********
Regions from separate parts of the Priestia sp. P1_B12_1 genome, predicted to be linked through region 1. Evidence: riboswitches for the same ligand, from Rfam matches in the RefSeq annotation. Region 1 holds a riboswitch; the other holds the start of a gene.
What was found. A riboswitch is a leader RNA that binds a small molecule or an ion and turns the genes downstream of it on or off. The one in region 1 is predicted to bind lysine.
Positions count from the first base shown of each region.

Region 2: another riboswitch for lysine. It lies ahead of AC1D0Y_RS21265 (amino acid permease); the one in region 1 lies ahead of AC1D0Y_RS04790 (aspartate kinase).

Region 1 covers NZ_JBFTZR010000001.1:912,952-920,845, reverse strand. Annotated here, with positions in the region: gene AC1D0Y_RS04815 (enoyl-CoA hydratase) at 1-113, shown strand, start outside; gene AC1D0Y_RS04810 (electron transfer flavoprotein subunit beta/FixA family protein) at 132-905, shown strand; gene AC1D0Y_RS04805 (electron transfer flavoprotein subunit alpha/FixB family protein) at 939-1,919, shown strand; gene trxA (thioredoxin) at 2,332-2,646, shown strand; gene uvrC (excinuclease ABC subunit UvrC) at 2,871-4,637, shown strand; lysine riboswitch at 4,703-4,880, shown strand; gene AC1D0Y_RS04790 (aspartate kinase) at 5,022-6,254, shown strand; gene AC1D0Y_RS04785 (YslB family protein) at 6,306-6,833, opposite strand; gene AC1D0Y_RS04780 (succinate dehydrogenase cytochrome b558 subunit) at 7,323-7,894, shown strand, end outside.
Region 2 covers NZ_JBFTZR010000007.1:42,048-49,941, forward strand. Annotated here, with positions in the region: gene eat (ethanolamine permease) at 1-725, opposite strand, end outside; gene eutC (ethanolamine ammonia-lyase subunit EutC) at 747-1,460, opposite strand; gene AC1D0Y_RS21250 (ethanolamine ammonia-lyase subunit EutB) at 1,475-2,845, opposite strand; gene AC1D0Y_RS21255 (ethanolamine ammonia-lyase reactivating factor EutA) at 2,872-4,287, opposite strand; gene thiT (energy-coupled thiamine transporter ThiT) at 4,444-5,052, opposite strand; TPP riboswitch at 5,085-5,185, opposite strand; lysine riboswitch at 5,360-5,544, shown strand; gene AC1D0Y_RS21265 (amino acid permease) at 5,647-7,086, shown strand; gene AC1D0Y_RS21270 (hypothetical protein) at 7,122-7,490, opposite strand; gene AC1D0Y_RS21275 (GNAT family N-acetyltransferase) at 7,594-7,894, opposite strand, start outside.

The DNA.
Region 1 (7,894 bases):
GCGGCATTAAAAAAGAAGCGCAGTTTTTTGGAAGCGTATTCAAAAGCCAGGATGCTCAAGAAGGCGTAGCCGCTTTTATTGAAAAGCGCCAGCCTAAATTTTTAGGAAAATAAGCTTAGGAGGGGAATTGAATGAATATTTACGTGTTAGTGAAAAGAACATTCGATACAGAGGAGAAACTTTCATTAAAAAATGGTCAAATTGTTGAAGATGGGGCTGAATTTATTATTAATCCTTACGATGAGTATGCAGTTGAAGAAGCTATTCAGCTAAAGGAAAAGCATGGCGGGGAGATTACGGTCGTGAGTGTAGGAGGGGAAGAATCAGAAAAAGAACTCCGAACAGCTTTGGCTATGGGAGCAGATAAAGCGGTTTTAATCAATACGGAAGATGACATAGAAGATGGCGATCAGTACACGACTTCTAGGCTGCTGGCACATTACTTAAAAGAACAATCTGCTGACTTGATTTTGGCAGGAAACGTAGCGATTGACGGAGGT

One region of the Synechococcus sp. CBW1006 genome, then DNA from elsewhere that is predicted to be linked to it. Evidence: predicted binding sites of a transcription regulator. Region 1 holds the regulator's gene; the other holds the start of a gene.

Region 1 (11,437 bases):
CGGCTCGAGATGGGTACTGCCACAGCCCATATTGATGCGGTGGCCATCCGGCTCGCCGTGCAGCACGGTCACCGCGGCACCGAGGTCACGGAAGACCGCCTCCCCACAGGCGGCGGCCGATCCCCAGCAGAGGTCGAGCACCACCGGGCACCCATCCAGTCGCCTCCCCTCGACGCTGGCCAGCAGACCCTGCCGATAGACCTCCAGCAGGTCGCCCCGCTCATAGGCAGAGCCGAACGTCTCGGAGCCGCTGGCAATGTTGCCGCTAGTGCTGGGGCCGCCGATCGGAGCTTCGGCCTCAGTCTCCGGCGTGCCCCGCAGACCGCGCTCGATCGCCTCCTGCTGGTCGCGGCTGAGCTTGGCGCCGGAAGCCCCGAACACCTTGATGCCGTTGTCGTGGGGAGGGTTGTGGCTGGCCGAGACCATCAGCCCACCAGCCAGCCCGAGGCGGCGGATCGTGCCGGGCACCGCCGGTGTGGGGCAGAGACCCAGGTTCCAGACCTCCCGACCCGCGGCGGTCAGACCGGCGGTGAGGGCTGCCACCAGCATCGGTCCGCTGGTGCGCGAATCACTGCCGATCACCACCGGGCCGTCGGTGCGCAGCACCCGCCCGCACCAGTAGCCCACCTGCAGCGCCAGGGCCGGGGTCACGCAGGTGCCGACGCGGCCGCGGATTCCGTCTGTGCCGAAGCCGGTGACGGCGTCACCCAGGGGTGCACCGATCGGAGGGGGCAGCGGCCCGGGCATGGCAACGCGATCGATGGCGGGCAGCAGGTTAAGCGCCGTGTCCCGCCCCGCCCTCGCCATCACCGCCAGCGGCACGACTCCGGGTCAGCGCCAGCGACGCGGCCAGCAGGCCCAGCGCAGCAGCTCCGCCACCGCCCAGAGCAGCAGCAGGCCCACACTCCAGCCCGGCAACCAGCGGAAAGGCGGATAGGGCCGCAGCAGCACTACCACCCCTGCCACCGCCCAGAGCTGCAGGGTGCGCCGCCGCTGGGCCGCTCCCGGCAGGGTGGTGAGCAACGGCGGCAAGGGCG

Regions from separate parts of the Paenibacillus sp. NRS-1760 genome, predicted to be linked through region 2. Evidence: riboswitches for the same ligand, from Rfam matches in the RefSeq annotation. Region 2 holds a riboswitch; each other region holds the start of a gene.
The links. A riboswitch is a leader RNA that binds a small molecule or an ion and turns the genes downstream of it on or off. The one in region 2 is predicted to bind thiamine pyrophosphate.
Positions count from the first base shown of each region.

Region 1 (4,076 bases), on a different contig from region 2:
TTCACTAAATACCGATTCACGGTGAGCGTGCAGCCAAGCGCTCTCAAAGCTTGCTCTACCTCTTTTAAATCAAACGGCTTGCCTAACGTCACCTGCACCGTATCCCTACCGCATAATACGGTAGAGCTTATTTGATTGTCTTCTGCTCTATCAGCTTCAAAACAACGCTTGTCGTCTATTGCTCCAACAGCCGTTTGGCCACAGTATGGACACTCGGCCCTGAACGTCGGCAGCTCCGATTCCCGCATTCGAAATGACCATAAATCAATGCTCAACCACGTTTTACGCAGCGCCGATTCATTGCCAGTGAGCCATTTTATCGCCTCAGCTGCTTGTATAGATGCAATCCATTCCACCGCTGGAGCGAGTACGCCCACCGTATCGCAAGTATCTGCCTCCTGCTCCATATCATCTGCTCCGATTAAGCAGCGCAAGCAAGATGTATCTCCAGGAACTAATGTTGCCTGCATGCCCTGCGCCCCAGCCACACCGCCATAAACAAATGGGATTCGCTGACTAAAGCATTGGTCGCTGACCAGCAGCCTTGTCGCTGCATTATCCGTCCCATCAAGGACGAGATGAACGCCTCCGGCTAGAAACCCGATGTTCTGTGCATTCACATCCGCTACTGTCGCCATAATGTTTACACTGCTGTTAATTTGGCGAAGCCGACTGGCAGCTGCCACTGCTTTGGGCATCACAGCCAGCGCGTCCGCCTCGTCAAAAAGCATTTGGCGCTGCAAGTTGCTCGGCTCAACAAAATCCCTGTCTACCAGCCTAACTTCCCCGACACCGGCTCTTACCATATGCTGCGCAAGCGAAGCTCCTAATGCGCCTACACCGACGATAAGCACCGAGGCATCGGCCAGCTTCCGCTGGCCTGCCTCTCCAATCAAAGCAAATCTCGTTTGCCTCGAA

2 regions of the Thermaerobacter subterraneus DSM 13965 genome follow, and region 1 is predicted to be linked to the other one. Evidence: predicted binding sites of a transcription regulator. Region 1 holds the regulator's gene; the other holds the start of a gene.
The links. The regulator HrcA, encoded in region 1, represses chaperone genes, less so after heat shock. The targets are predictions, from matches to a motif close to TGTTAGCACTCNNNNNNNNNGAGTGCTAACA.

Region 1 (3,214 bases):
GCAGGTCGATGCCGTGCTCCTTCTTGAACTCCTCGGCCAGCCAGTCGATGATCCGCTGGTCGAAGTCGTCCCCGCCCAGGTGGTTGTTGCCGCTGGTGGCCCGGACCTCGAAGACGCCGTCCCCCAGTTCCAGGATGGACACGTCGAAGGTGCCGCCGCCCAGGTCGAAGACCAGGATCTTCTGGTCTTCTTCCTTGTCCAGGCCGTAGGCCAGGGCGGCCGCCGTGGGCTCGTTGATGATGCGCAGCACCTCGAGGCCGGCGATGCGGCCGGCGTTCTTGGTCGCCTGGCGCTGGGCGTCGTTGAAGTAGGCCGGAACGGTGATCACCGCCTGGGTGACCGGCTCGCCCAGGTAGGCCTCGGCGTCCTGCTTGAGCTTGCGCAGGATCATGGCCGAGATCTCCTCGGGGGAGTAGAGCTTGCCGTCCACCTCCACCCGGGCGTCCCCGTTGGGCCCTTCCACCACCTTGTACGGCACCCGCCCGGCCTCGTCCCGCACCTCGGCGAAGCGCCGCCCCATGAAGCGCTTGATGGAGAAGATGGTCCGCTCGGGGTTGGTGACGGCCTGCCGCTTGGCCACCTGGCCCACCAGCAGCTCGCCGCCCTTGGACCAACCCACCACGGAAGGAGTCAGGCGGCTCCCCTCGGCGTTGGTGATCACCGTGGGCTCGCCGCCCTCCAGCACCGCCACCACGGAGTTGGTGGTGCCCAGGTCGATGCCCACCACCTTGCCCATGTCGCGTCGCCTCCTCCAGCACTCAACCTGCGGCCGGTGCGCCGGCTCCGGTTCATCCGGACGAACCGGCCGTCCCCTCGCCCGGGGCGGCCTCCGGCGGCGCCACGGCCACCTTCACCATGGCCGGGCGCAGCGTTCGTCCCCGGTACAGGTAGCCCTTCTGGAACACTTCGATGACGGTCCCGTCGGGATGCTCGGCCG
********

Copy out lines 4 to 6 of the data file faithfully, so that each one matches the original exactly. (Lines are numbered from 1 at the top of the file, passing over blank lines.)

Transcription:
Region 2: another riboswitch for lysine. It lies ahead of AC1D0Y_RS21265 (amino acid permease); the one in region 1 lies ahead of AC1D0Y_RS04790 (aspartate kinase).

Region 1 covers NZ_JBFTZR010000001.1:912,952-920,845, reverse strand. Annotated here, with positions in the region: gene AC1D0Y_RS04815 (enoyl-CoA hydratase) at 1-113, shown strand, start outside; gene AC1D0Y_RS04810 (electron transfer flavoprotein subunit beta/FixA family protein) at 132-905, shown strand; gene AC1D0Y_RS04805 (electron transfer flavoprotein subunit alpha/FixB family protein) at 939-1,919, shown strand; gene trxA (thioredoxin) at 2,332-2,646, shown strand; gene uvrC (excinuclease ABC subunit UvrC) at 2,871-4,637, shown strand; lysine riboswitch at 4,703-4,880, shown strand; gene AC1D0Y_RS04790 (aspartate kinase) at 5,022-6,254, shown strand; gene AC1D0Y_RS04785 (YslB family protein) at 6,306-6,833, opposite strand; gene AC1D0Y_RS04780 (succinate dehydrogenase cytochrome b558 subunit) at 7,323-7,894, shown strand, end outside.
Region 2 covers NZ_JBFTZR010000007.1:42,048-49,941, forward strand. Annotated here, with positions in the region: gene eat (ethanolamine permease) at 1-725, opposite strand, end outside; gene eutC (ethanolamine ammonia-lyase subunit EutC) at 747-1,460, opposite strand; gene AC1D0Y_RS21250 (ethanolamine ammonia-lyase subunit EutB) at 1,475-2,845, opposite strand; gene AC1D0Y_RS21255 (ethanolamine ammonia-lyase reactivating factor EutA) at 2,872-4,287, opposite strand; gene thiT (energy-coupled thiamine transporter ThiT) at 4,444-5,052, opposite strand; TPP riboswitch at 5,085-5,185, opposite strand; lysine riboswitch at 5,360-5,544, shown strand; gene AC1D0Y_RS21265 (amino acid permease) at 5,647-7,086, shown strand; gene AC1D0Y_RS21270 (hypothetical protein) at 7,122-7,490, opposite strand; gene AC1D0Y_RS21275 (GNAT family N-acetyltransferase) at 7,594-7,894, opposite strand, start outside.